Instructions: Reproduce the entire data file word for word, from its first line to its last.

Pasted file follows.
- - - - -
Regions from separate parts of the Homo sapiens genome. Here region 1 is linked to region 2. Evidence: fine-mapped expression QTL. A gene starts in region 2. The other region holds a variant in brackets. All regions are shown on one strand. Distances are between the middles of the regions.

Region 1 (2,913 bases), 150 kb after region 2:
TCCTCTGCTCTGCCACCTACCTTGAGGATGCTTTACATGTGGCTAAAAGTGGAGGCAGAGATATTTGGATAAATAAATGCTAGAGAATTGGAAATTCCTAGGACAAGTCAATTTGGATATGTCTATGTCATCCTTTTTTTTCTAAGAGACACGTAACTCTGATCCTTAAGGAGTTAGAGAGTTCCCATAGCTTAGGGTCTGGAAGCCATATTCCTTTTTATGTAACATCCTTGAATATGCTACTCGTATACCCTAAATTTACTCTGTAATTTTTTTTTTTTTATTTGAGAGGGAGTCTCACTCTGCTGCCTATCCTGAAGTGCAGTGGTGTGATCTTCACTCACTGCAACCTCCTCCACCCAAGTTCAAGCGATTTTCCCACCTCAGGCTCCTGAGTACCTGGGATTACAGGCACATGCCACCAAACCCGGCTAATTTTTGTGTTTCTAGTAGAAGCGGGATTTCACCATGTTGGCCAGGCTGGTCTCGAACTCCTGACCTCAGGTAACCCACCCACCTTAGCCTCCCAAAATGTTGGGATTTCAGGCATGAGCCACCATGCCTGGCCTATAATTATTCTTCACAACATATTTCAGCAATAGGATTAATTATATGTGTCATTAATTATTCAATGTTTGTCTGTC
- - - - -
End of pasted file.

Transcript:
Regions from separate parts of the Homo sapiens genome. Here region 1 is linked to region 2. Evidence: fine-mapped expression QTL. A gene starts in region 2. The other region holds a variant in brackets. All regions are shown on one strand. Distances are between the middles of the regions.

Region 1 (2,913 bases), 150 kb after region 2:
TCCTCTGCTCTGCCACCTACCTTGAGGATGCTTTACATGTGGCTAAAAGTGGAGGCAGAGATATTTGGATAAATAAATGCTAGAGAATTGGAAATTCCTAGGACAAGTCAATTTGGATATGTCTATGTCATCCTTTTTTTTCTAAGAGACACGTAACTCTGATCCTTAAGGAGTTAGAGAGTTCCCATAGCTTAGGGTCTGGAAGCCATATTCCTTTTTATGTAACATCCTTGAATATGCTACTCGTATACCCTAAATTTACTCTGTAATTTTTTTTTTTTTATTTGAGAGGGAGTCTCACTCTGCTGCCTATCCTGAAGTGCAGTGGTGTGATCTTCACTCACTGCAACCTCCTCCACCCAAGTTCAAGCGATTTTCCCACCTCAGGCTCCTGAGTACCTGGGATTACAGGCACATGCCACCAAACCCGGCTAATTTTTGTGTTTCTAGTAGAAGCGGGATTTCACCATGTTGGCCAGGCTGGTCTCGAACTCCTGACCTCAGGTAACCCACCCACCTTAGCCTCCCAAAATGTTGGGATTTCAGGCATGAGCCACCATGCCTGGCCTATAATTATTCTTCACAACATATTTCAGCAATAGGATTAATTATATGTGTCATTAATTATTCAATGTTTGTCTGTC